• One partner is controlling
• Expression of needs and desires is discouraged
• The relationship lacks honesty
• Expression of needs and desires is discouraged
• Partners are self, they do not acknowledge or address the needs of the other partner
• Partners engage in manipulative behavior
• One partner or both consciously and actively hurt or attempts to hurt the other’s feelings
• Partners continue to fight the “same fight” without resolution
• The relationship includes physical abuse
• Poor communication
• Infidelity has been an ongoing issue in the relationship
• One partner or both engage in passive aggressive behavior by failing to convey how they truly feel
• Negative thinking partner(s)
• Partners avoid each other
• The relationship includes jealousy
• There is resentment in the relationship
• Partner(s) do not feel comfortable being themselves, they try to be the person they think their partner wants
• One partner or both feel as if they “aren’t enough” individually, but feel they need to be validated by the other
• One partner or both wears a mask during the relationship to gain acceptance or love
• Tension seems to intensify when partners are together
• Partner(s) feel the need to seek and secure approval from the other partner in order to feel good about themselves
• Partners regularly engage in the blame game
• Partners no longer care about individual happiness, but the happiness of the other partner
• Relationship growth and other changes are viewed as negative
• Partners Reminisce on the beginning of the relationship instead of looking toward the future
• You are existing in the relationship rather than engaging or enjoying it
• One partner or both are abusing substances

Most of us enter a relationship with hopes and dreams for a shared future. However, there will be both internal and external changes that require partners to adapt both individually and within the relationship in order to remain healthy and sustainable. Relationships that are unable to adapt and adjust to internal and external changes are not permitted to grow but remain fixed in a time and environment that no longer exists. Like most things that are not able to grow and thrive, failure quickly follows. It is unrealistic for partners to expect to be happy every moment of their relationship. Overall, partners are expected to make each other happy. He or she should make you feel supported, capable of being yourself, and pursing your dreams.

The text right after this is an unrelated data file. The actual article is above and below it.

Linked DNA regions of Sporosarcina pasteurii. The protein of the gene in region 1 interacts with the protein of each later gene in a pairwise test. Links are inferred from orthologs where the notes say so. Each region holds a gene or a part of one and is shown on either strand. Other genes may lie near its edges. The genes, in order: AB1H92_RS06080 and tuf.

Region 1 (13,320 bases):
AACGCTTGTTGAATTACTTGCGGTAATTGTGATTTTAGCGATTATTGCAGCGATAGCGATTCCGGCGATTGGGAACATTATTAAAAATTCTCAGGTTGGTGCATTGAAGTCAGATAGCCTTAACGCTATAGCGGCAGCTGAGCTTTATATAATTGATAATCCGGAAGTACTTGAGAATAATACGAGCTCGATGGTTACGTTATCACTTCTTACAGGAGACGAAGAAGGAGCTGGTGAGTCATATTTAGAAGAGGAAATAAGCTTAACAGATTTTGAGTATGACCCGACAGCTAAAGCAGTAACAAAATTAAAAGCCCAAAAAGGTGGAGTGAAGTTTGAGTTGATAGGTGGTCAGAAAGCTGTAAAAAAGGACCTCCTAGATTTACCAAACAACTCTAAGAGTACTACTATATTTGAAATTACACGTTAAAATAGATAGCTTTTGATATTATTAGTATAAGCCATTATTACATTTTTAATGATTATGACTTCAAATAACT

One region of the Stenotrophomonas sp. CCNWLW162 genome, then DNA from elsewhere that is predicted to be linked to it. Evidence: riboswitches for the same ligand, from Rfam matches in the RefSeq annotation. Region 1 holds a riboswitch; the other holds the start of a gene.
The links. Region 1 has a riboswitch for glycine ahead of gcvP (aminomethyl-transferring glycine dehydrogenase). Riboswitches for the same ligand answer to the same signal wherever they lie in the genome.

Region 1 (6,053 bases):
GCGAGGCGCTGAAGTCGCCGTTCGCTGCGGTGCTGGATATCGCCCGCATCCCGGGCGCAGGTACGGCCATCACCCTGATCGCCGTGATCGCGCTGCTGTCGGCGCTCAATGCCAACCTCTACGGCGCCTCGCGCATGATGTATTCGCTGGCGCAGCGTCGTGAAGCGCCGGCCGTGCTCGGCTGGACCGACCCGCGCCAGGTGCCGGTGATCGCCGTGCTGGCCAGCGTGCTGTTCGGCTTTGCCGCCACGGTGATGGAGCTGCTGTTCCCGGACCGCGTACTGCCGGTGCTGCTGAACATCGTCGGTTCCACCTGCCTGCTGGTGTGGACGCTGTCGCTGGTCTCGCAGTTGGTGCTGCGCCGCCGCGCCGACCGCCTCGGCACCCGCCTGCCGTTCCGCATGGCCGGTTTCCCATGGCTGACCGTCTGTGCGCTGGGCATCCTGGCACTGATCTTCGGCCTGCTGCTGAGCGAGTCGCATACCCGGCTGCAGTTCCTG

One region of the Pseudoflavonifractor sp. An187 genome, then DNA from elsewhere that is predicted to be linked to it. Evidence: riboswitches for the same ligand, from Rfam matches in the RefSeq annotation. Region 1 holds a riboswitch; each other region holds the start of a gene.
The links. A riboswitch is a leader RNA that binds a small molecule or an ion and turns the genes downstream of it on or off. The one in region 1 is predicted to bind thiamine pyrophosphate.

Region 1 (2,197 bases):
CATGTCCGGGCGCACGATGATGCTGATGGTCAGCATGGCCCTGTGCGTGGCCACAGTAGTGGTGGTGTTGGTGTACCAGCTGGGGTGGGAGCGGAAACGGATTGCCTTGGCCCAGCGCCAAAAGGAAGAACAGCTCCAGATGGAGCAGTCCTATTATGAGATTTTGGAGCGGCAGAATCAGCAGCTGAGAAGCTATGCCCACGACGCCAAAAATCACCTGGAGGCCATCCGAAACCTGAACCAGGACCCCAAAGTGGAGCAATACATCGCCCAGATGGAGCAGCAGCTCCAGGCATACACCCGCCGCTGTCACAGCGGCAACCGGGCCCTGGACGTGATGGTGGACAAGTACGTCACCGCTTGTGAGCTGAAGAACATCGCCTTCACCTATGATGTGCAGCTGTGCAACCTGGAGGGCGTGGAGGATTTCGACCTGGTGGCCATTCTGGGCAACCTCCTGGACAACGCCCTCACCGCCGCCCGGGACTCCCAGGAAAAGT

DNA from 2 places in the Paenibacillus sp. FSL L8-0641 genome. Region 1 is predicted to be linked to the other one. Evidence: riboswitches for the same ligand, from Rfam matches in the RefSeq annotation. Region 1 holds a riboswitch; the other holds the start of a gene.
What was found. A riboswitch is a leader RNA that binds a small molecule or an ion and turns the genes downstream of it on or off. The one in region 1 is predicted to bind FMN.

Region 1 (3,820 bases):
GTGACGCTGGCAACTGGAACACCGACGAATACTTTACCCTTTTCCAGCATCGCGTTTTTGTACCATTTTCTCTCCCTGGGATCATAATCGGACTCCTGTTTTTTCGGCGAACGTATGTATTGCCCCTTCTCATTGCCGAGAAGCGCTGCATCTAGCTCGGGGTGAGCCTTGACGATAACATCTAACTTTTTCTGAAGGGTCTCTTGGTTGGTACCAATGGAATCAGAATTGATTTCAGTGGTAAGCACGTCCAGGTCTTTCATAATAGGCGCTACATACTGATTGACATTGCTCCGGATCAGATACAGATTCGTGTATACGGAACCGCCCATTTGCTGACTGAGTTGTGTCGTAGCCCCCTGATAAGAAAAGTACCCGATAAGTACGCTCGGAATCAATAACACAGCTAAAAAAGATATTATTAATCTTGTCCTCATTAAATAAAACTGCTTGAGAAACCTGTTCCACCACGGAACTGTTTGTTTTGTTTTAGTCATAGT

Toxic Relationships Revisited: 32 Signs

Bates-Duford, Ph.D., LMFT

My name is Dr. Tarra Bates-Duford PhD, LMFT, CRS, CMFSW, BCPC I have a PhD in forensic Psychology specializing in familial dysfunctions and traumatic experience. I work with individuals and families struggling with familial dysfunctions, trauma, rape, and incest. I also have a masters in Marriage, Couples, & Family therapy. I am a certified relationship specialist with American Psychotherapy Association (#15221). I have more than 15 years in the field of mental health, relationships, and behavioral sciences.

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APA Reference
Bates-Duford, T. (2019). Toxic Relationships Revisited: 32 Signs. Psych Central. Retrieved on October 29, 2020, from


Last updated: 31 Dec 2019